At the heart of work-life balance is flexibility inside the workday, whether it's a flexible start and finish time for employees or a remote working option that allows employees to work from home a few days per week. What's even better is a hybrid of the two: More freedom about when you work, and where you do it.

Once you understand what motivates the young talent you want to attract, it's time to look at the nuts and bolts of making it work for your company.

Related: Writing Flexibility Into Your Business Model Can Save Your Company

Controlled chaos

Contrary to the old-school 9-to-5 office culture, flexible work environments run on an entirely separate set of expectations and accountability measures. Rather than assuming time-in-chair equals productivity, the managers at today's most flexible companies understand that flex-work can actually create higher output, more content employees and better project outcomes.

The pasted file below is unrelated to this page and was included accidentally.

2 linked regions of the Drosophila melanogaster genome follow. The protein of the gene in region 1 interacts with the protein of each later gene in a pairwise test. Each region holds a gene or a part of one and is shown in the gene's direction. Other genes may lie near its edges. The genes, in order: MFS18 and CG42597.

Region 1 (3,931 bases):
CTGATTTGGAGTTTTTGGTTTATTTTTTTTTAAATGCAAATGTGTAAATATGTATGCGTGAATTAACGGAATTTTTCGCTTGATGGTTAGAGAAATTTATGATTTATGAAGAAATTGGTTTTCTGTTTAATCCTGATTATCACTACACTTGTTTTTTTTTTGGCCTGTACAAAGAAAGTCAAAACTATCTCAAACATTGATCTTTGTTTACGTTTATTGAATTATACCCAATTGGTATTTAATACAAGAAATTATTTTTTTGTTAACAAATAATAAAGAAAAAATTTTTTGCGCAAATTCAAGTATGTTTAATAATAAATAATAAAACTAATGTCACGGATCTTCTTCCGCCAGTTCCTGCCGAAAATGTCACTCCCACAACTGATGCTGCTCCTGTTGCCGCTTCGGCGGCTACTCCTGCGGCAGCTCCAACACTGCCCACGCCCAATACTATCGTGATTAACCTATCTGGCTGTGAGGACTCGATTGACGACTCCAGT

One of the biggest challenges that traditional employers have to overcome is the tendency to micromanage and helicopter parent their staff. Losing that control may feel like a sharp descent into chaos, but with the right leadership and a pragmatic approach, that chaos can quickly turn into innovation.

To help your company adjust to this seismic shift in management style, look no further than the myriad of workplace collaboration programs available, such as Slack. Today a significant portion of work happens in the cloud. There's no reason people management can't also be taken online.

Work with your management team to come up with a set of metrics that can help evaluate your employees' work on a project basis. Hold your people responsible for meeting deadlines, but let them manage how and when they get it done.

While check-ins are an excellent method for providing support and monitoring progress, this output-based model of management gives your employees independence and the ability to get creative and produce work in a self-motivated way.

Related: Your Employees Expect Schedule Flexibility. Here's How to Give It to Them.

The new face of the workplace